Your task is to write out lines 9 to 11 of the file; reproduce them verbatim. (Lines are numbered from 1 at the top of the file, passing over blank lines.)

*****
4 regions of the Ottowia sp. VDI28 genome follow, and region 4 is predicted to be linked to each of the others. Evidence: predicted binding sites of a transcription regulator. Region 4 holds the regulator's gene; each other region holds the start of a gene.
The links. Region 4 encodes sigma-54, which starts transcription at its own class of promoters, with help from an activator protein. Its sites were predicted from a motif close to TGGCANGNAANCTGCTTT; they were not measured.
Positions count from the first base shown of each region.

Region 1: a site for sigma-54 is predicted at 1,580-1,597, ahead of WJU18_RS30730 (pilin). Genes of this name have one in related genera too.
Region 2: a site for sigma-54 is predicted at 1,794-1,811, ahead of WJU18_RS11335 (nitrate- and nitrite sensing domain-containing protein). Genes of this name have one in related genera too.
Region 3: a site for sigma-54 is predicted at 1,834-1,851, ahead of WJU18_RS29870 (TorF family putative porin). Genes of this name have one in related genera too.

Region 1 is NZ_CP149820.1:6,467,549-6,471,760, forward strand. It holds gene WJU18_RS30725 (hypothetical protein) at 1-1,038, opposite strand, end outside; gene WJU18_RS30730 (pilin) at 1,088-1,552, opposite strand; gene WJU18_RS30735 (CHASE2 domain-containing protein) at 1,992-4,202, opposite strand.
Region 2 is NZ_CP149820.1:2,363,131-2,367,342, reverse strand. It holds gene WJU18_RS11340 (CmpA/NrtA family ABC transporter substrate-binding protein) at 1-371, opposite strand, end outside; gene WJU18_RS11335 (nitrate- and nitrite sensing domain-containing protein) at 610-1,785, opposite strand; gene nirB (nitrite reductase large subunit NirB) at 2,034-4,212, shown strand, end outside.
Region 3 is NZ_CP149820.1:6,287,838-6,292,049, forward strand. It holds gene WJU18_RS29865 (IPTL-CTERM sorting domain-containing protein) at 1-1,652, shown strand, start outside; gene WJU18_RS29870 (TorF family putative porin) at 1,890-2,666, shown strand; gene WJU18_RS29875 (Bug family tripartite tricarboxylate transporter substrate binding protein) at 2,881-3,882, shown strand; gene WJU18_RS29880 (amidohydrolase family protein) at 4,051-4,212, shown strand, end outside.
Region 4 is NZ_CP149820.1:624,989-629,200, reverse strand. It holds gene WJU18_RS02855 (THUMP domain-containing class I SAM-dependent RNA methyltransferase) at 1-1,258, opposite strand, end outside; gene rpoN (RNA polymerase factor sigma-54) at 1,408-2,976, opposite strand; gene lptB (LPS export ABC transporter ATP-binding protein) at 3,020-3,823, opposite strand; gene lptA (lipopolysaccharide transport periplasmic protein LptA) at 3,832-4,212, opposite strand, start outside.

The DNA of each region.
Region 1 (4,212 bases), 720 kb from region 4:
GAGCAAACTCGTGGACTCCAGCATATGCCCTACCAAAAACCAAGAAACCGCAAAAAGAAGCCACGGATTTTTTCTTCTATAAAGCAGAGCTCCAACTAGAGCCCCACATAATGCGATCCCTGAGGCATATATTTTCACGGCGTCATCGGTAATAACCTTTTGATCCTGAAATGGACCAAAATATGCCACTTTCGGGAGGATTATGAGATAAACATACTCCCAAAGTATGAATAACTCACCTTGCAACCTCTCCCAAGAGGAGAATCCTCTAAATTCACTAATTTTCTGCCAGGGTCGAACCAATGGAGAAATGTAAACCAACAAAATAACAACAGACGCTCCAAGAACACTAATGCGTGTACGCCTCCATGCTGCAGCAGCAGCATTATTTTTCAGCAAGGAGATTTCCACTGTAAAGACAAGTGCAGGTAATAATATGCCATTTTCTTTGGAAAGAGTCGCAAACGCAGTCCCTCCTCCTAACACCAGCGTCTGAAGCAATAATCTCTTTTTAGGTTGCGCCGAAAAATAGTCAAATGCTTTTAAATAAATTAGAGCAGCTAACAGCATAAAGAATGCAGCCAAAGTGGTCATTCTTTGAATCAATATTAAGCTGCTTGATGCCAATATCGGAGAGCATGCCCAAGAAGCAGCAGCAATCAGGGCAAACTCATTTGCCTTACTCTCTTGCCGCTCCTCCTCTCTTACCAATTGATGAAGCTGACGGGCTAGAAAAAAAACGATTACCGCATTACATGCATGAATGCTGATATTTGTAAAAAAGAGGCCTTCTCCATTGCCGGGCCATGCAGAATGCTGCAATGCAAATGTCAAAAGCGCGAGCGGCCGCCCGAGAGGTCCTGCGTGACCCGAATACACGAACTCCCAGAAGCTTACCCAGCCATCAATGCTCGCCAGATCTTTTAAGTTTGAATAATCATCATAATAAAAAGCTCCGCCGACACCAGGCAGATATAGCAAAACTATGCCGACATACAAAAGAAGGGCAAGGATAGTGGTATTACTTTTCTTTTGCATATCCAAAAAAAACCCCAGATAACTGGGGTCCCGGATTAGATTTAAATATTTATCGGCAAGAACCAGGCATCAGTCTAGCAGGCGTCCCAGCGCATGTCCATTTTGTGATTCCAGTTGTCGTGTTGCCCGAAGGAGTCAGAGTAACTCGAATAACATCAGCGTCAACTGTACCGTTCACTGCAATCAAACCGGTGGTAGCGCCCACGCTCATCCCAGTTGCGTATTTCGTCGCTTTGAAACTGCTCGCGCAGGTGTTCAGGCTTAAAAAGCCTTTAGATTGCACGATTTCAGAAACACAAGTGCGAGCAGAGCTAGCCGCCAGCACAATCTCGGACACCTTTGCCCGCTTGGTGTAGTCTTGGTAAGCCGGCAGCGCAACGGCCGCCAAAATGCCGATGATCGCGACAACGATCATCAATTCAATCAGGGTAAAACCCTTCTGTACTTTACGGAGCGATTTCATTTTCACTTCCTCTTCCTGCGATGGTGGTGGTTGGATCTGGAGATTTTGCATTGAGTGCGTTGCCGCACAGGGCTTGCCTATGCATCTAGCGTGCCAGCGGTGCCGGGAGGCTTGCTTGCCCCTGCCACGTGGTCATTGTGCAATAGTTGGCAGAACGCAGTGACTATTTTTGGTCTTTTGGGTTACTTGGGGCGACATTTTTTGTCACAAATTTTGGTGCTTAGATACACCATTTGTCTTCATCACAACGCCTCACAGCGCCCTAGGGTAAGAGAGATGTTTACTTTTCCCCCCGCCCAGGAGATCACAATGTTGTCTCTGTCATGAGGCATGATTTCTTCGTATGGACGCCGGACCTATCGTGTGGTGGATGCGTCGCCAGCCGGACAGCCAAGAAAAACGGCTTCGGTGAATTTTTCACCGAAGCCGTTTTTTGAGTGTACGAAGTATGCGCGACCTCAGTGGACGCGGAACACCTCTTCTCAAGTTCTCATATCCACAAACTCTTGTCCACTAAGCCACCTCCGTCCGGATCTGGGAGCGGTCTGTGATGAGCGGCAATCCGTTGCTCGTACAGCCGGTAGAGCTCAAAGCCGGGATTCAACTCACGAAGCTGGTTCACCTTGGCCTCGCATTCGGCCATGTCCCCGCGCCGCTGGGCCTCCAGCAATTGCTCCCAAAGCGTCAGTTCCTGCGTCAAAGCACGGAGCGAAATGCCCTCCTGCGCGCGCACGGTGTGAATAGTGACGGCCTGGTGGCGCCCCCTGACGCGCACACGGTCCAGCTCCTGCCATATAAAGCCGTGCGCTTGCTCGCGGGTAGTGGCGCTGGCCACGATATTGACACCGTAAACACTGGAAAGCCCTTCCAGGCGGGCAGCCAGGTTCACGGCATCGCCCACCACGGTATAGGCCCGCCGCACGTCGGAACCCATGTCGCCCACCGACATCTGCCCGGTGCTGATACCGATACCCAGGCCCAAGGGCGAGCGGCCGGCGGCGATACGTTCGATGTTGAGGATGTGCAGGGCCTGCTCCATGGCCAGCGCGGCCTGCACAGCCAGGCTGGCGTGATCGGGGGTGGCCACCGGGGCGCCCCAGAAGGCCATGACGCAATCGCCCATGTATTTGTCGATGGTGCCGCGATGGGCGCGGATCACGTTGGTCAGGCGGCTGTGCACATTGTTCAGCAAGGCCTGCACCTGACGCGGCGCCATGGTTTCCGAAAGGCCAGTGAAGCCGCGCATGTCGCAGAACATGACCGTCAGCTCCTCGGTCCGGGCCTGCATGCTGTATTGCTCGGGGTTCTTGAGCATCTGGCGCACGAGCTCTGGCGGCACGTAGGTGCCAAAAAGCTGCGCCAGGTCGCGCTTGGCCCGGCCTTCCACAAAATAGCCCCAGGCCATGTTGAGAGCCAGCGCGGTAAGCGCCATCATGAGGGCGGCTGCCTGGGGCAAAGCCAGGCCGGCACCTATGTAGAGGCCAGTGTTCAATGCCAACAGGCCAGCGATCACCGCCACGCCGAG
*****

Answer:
Region 3 is NZ_CP149820.1:6,287,838-6,292,049, forward strand. It holds gene WJU18_RS29865 (IPTL-CTERM sorting domain-containing protein) at 1-1,652, shown strand, start outside; gene WJU18_RS29870 (TorF family putative porin) at 1,890-2,666, shown strand; gene WJU18_RS29875 (Bug family tripartite tricarboxylate transporter substrate binding protein) at 2,881-3,882, shown strand; gene WJU18_RS29880 (amidohydrolase family protein) at 4,051-4,212, shown strand, end outside.
Region 4 is NZ_CP149820.1:624,989-629,200, reverse strand. It holds gene WJU18_RS02855 (THUMP domain-containing class I SAM-dependent RNA methyltransferase) at 1-1,258, opposite strand, end outside; gene rpoN (RNA polymerase factor sigma-54) at 1,408-2,976, opposite strand; gene lptB (LPS export ABC transporter ATP-binding protein) at 3,020-3,823, opposite strand; gene lptA (lipopolysaccharide transport periplasmic protein LptA) at 3,832-4,212, opposite strand, start outside.

The DNA of each region.